What is a Physiotherapist?
} Physiotherapy is a healthcare profession that works with people to identify & maximise their ability to move & function
} In the UK, a Physiotherapist is qualified at least to degree-level and many also study for a Masters and beyond
} In the UK, Physiotherapists are governed by the Health and Care Professions Council (HCPC) and the Chartered Society of Physiotherapists (CSP)
} Physiotherapists are experts in human movement and have a key role in prevention, identification, assessment, treatment and (p)rehabilitation.
} Physiotherapists support people at all stages to recover from injury, reduce pain and stiffness, increase mobility and movement, and maximise function and quality of life, incorporating physical, psychological, emotional and social wellbeing.
} They use their knowledge & skills to identify what is limiting an individual’s movement & function, & to help individuals decide how to address their needs
} Physiotherapists recognise that physical, psychological, social & environmental factors can limit movement & function.
} Physiotherapists provide services related, but not limited to, musculoskeletal and orthopaedic function, neurological function, respiratory function, cardiovascular function, sexual function, visual function, vestibular function, and prescription of assistive devices (orthotics).
} Physiotherapy is an autonomous profession: accepting and using referrals, and being responsible of its own development through practice, education and research to ensure its workforce continues to be fit for purpose.
How do they apply their knowledge?
Physiotherapy can offer a range of interventions, services and/or advice to improve individuals' health & wellbeing. These interventions can be implemented and modified in order to reach agreed goals and interventions may include but are not limited to:
§ Education(functional training in self-care, home management, work, community, and leisure)
§ Therapeutic Exercise
§ Prescription, application, and fabrication of devices/equipment (assistive, adaptive, orthotic, protective, supportive, prosthetic)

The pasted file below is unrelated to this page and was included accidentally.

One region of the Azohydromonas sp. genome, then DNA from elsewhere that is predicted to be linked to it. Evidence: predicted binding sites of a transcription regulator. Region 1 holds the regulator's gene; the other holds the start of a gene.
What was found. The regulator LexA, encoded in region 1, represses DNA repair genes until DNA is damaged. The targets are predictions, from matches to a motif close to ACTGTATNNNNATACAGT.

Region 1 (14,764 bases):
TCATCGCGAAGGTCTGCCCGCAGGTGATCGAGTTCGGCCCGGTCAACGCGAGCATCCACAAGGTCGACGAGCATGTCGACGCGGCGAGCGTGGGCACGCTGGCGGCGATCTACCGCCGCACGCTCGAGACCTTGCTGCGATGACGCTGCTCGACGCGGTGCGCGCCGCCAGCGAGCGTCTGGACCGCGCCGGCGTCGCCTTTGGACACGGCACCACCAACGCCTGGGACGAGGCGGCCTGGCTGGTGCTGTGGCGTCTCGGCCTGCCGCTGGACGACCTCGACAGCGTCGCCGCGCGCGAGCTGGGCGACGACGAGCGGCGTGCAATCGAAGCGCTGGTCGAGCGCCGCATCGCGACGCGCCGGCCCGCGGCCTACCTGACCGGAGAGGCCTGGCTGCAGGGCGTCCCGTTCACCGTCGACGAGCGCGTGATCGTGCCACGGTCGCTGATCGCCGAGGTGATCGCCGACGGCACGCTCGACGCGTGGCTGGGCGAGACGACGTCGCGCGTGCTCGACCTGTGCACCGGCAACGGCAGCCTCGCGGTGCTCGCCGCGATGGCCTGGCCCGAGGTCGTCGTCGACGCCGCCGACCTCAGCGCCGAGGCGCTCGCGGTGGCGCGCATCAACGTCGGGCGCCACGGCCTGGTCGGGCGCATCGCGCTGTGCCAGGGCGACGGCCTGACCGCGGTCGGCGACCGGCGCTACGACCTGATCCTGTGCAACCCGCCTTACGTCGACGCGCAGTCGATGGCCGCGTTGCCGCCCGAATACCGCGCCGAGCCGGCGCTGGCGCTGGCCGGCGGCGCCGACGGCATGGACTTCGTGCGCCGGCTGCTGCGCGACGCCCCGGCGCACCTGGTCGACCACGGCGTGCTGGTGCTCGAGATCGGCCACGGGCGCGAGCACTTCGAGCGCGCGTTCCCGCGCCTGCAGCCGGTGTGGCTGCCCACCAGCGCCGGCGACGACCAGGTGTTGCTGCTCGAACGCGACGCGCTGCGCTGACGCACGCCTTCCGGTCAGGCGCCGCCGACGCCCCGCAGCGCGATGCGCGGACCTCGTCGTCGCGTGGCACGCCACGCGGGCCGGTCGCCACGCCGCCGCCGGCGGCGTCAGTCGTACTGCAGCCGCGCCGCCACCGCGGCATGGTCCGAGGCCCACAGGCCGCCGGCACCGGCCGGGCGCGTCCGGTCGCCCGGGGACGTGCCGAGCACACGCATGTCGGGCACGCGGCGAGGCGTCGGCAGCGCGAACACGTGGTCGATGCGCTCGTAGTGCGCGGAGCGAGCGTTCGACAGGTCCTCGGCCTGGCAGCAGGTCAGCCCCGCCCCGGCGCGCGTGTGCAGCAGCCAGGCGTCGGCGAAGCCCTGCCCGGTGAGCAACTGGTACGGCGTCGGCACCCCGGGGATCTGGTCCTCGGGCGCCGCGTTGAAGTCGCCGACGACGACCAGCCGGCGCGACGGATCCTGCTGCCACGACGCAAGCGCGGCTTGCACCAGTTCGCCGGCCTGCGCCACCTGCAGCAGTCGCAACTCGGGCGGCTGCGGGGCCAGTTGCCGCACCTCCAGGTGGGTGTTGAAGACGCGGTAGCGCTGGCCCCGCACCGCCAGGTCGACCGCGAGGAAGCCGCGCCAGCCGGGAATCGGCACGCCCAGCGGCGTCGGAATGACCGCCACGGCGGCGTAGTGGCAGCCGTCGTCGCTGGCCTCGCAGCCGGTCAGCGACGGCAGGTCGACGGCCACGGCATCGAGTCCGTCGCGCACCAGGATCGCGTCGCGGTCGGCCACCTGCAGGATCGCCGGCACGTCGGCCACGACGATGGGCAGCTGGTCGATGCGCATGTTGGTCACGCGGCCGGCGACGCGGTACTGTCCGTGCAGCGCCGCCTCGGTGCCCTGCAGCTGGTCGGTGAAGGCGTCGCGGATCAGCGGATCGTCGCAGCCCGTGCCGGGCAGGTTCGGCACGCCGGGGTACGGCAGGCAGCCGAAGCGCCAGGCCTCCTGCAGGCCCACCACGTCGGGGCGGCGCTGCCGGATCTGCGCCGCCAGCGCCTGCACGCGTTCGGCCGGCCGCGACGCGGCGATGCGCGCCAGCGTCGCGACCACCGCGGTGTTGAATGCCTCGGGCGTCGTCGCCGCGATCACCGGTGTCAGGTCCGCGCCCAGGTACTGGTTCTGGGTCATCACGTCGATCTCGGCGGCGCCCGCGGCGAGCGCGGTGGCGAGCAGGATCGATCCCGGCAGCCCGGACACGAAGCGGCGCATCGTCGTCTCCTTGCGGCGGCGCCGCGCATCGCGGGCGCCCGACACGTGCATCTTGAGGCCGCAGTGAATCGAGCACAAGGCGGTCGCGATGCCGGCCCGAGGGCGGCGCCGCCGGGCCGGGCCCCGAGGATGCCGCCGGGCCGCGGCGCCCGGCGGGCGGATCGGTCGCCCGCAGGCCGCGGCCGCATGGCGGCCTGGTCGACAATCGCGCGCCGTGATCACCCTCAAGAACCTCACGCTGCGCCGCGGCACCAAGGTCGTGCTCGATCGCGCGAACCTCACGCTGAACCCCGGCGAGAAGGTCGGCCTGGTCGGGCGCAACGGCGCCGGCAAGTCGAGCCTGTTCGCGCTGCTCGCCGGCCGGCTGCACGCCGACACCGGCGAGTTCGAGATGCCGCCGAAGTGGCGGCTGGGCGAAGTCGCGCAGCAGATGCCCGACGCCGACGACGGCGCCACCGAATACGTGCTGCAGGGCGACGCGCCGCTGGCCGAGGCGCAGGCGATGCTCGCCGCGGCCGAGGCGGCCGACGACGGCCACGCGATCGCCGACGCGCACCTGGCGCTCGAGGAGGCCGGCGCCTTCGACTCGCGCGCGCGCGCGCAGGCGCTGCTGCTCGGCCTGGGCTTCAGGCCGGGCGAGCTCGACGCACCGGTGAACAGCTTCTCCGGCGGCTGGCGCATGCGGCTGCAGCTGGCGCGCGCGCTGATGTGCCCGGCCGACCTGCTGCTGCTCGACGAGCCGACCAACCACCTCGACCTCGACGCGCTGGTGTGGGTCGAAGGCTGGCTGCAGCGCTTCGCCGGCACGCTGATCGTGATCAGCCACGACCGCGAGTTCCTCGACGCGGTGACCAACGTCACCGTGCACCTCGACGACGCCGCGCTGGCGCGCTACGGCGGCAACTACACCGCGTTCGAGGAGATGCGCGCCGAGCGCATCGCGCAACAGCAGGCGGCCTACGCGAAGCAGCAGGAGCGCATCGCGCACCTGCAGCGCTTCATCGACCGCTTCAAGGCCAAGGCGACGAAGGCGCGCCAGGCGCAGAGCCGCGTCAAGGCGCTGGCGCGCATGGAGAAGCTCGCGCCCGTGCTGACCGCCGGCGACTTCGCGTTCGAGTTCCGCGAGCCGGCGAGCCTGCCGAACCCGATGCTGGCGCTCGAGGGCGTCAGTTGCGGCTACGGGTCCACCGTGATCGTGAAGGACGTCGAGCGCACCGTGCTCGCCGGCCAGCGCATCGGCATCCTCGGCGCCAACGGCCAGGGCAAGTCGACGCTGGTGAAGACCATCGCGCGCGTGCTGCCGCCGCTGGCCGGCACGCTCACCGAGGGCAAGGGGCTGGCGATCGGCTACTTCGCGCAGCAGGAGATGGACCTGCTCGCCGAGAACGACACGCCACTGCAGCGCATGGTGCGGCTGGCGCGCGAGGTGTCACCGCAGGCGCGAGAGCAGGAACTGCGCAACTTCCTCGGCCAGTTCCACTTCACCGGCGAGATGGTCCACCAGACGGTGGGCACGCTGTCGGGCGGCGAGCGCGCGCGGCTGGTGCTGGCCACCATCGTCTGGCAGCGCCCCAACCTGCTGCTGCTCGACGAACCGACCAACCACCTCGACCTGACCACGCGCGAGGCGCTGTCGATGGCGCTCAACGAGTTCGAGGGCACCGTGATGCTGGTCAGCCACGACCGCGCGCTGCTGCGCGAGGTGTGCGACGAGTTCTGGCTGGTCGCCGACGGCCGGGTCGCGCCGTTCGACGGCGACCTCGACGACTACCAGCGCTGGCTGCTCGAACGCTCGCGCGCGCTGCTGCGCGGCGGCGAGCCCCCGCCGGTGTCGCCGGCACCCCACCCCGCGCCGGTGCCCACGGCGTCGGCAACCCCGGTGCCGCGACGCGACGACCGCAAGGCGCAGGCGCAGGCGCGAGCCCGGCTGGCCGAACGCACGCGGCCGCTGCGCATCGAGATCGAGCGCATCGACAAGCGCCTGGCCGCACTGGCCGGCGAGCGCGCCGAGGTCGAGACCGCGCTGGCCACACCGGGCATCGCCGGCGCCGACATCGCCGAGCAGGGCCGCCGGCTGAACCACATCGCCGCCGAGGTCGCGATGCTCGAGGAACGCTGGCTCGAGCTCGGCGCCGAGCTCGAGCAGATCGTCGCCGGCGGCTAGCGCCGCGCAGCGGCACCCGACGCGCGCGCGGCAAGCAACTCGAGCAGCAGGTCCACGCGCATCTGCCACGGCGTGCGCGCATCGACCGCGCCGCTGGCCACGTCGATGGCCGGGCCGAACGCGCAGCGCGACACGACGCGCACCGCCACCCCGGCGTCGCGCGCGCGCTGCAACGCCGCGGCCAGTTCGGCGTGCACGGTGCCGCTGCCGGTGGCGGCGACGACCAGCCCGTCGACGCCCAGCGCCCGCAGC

§ Airway Clearance Techniques
§ Breathing Techniques
§ Integumentary repair and protection techniques
§ Physical agents and mechanical modalities:
§ Manual therapy techniques (including mobilisation/manipulation)
§ Dry needling
Where does a Physiotherapist Work?
Physiotherapists are very versatile and flexible, which allows them to work on:
~ Public, private, and voluntary sector settings.
~ Hospitals- in outpatients, on medical and surgical wards and in specialised units(intensive care, coronary care, burns and rehabilitation centres).
~ Community and Primary Care Health Centres (Health Centres or home visit) with women’s health, neurological, respiratory conditions and many more.
~ Schools and Universities.
~ Workplace- providing ergonomic assessments, pre-employment screening, risk management and educating workers in correct lifting and handling techniques;
~ Rehabilitation centres
~ Private clinics
~ Adult care,
~ Child/infant care
~ High performance and conditioning training centres.
~ Neurological care clinics/ centres
~ Respiratory care clinics/centres.
What do the Physiotherapists do at LEAR?
Our Physios work alongside the Sports Therapists and Sports Rehabilitators at LEAR to provide a wide range of services:
# Assessment and treatment of injuries
# Exercise prescriptions
# Soft Tissue therapy (remedial massage)
# 1:1 and 2:1 training sessions in Pilates or in the gym
# Group class teaching - Mat Pilates, Reformer Pilates, Hybrid training (in the gym)
# Health Assessments - setting the foundation for your personal programme at LEAR
# Test sessions - testing someone's current level of strength according to their goals
# Writing strength training programmes to progress the individual following their test session
# Continued Professional Development - ensuring their knowledge and skills are always growing and supporting each other to learn
· CSP Physiotherapy Framework Mat 2020.